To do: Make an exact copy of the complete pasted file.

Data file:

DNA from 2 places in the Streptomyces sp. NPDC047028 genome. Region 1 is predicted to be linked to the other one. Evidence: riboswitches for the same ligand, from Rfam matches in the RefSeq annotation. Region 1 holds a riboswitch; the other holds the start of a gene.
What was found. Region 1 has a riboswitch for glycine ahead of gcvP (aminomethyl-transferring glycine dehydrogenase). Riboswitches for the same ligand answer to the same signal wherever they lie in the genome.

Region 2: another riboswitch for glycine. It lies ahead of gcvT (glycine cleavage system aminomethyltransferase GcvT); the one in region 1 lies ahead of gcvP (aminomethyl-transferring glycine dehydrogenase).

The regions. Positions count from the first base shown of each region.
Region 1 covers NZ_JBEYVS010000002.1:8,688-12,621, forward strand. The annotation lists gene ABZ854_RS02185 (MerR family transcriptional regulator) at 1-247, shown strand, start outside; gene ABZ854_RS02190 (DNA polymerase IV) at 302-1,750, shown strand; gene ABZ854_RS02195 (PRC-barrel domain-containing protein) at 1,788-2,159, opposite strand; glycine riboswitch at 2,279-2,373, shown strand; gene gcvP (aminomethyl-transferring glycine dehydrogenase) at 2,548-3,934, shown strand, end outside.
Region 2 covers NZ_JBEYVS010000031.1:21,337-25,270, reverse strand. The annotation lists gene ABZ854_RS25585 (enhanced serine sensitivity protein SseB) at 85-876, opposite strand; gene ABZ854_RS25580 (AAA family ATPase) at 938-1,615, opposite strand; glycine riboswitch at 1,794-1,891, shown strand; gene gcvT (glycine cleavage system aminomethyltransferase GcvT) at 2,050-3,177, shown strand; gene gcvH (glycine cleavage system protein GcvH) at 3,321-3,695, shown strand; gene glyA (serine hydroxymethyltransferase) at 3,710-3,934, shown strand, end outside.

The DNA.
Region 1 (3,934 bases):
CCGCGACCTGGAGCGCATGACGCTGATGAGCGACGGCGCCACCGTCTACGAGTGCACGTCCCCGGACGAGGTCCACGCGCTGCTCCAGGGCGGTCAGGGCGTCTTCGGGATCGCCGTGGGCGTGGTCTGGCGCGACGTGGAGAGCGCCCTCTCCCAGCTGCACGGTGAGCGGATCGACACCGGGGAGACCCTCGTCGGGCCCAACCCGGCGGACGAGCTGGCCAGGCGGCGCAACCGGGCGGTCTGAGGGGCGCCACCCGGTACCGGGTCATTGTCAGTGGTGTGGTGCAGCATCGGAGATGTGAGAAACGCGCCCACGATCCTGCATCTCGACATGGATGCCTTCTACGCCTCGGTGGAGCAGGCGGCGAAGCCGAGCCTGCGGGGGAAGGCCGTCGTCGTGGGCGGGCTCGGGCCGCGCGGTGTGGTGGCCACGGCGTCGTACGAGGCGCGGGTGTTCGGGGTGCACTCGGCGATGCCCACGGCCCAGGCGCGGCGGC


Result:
DNA from 2 places in the Streptomyces sp. NPDC047028 genome. Region 1 is predicted to be linked to the other one. Evidence: riboswitches for the same ligand, from Rfam matches in the RefSeq annotation. Region 1 holds a riboswitch; the other holds the start of a gene.
What was found. Region 1 has a riboswitch for glycine ahead of gcvP (aminomethyl-transferring glycine dehydrogenase). Riboswitches for the same ligand answer to the same signal wherever they lie in the genome.

Region 2: another riboswitch for glycine. It lies ahead of gcvT (glycine cleavage system aminomethyltransferase GcvT); the one in region 1 lies ahead of gcvP (aminomethyl-transferring glycine dehydrogenase).

The regions. Positions count from the first base shown of each region.
Region 1 covers NZ_JBEYVS010000002.1:8,688-12,621, forward strand. The annotation lists gene ABZ854_RS02185 (MerR family transcriptional regulator) at 1-247, shown strand, start outside; gene ABZ854_RS02190 (DNA polymerase IV) at 302-1,750, shown strand; gene ABZ854_RS02195 (PRC-barrel domain-containing protein) at 1,788-2,159, opposite strand; glycine riboswitch at 2,279-2,373, shown strand; gene gcvP (aminomethyl-transferring glycine dehydrogenase) at 2,548-3,934, shown strand, end outside.
Region 2 covers NZ_JBEYVS010000031.1:21,337-25,270, reverse strand. The annotation lists gene ABZ854_RS25585 (enhanced serine sensitivity protein SseB) at 85-876, opposite strand; gene ABZ854_RS25580 (AAA family ATPase) at 938-1,615, opposite strand; glycine riboswitch at 1,794-1,891, shown strand; gene gcvT (glycine cleavage system aminomethyltransferase GcvT) at 2,050-3,177, shown strand; gene gcvH (glycine cleavage system protein GcvH) at 3,321-3,695, shown strand; gene glyA (serine hydroxymethyltransferase) at 3,710-3,934, shown strand, end outside.

The DNA.
Region 1 (3,934 bases):
CCGCGACCTGGAGCGCATGACGCTGATGAGCGACGGCGCCACCGTCTACGAGTGCACGTCCCCGGACGAGGTCCACGCGCTGCTCCAGGGCGGTCAGGGCGTCTTCGGGATCGCCGTGGGCGTGGTCTGGCGCGACGTGGAGAGCGCCCTCTCCCAGCTGCACGGTGAGCGGATCGACACCGGGGAGACCCTCGTCGGGCCCAACCCGGCGGACGAGCTGGCCAGGCGGCGCAACCGGGCGGTCTGAGGGGCGCCACCCGGTACCGGGTCATTGTCAGTGGTGTGGTGCAGCATCGGAGATGTGAGAAACGCGCCCACGATCCTGCATCTCGACATGGATGCCTTCTACGCCTCGGTGGAGCAGGCGGCGAAGCCGAGCCTGCGGGGGAAGGCCGTCGTCGTGGGCGGGCTCGGGCCGCGCGGTGTGGTGGCCACGGCGTCGTACGAGGCGCGGGTGTTCGGGGTGCACTCGGCGATGCCCACGGCCCAGGCGCGGCGGC